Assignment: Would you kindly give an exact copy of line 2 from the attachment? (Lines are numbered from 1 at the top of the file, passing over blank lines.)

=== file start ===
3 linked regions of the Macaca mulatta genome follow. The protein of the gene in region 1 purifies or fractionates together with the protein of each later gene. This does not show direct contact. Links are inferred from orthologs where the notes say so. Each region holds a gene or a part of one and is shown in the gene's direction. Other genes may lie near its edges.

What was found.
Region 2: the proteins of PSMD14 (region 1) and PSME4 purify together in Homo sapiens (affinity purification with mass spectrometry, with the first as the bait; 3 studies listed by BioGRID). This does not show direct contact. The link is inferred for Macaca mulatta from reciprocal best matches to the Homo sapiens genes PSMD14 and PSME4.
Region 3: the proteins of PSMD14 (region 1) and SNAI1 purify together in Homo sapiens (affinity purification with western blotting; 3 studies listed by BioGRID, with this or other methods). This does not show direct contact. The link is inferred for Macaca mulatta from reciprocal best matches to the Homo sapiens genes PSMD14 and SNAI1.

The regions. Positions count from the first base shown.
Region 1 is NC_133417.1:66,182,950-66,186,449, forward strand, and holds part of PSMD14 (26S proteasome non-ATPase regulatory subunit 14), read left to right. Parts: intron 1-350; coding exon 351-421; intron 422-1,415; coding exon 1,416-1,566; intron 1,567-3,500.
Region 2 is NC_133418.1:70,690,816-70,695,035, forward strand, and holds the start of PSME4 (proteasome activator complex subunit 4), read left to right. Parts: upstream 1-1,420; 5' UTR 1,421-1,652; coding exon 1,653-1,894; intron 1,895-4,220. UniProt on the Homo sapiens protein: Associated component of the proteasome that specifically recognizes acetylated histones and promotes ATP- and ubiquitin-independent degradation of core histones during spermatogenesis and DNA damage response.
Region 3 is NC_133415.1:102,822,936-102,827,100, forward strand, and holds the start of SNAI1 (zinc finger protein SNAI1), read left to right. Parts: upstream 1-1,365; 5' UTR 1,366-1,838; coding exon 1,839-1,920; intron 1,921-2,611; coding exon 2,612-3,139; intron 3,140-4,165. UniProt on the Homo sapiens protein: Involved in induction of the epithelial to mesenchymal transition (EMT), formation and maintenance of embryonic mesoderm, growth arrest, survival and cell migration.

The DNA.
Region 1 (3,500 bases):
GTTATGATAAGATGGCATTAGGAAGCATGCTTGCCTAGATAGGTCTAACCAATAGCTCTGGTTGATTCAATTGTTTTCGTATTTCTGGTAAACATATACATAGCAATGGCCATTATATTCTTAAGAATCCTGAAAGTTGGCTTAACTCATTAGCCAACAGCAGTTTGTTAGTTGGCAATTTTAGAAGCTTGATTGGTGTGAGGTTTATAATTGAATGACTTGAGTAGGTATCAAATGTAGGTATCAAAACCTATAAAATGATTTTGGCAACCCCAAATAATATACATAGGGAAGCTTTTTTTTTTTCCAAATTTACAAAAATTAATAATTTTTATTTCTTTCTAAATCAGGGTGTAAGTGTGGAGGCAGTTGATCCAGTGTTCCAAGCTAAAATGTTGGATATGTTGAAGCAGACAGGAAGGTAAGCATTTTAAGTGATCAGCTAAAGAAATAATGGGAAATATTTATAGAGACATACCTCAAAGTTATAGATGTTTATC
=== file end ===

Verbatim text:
What was found.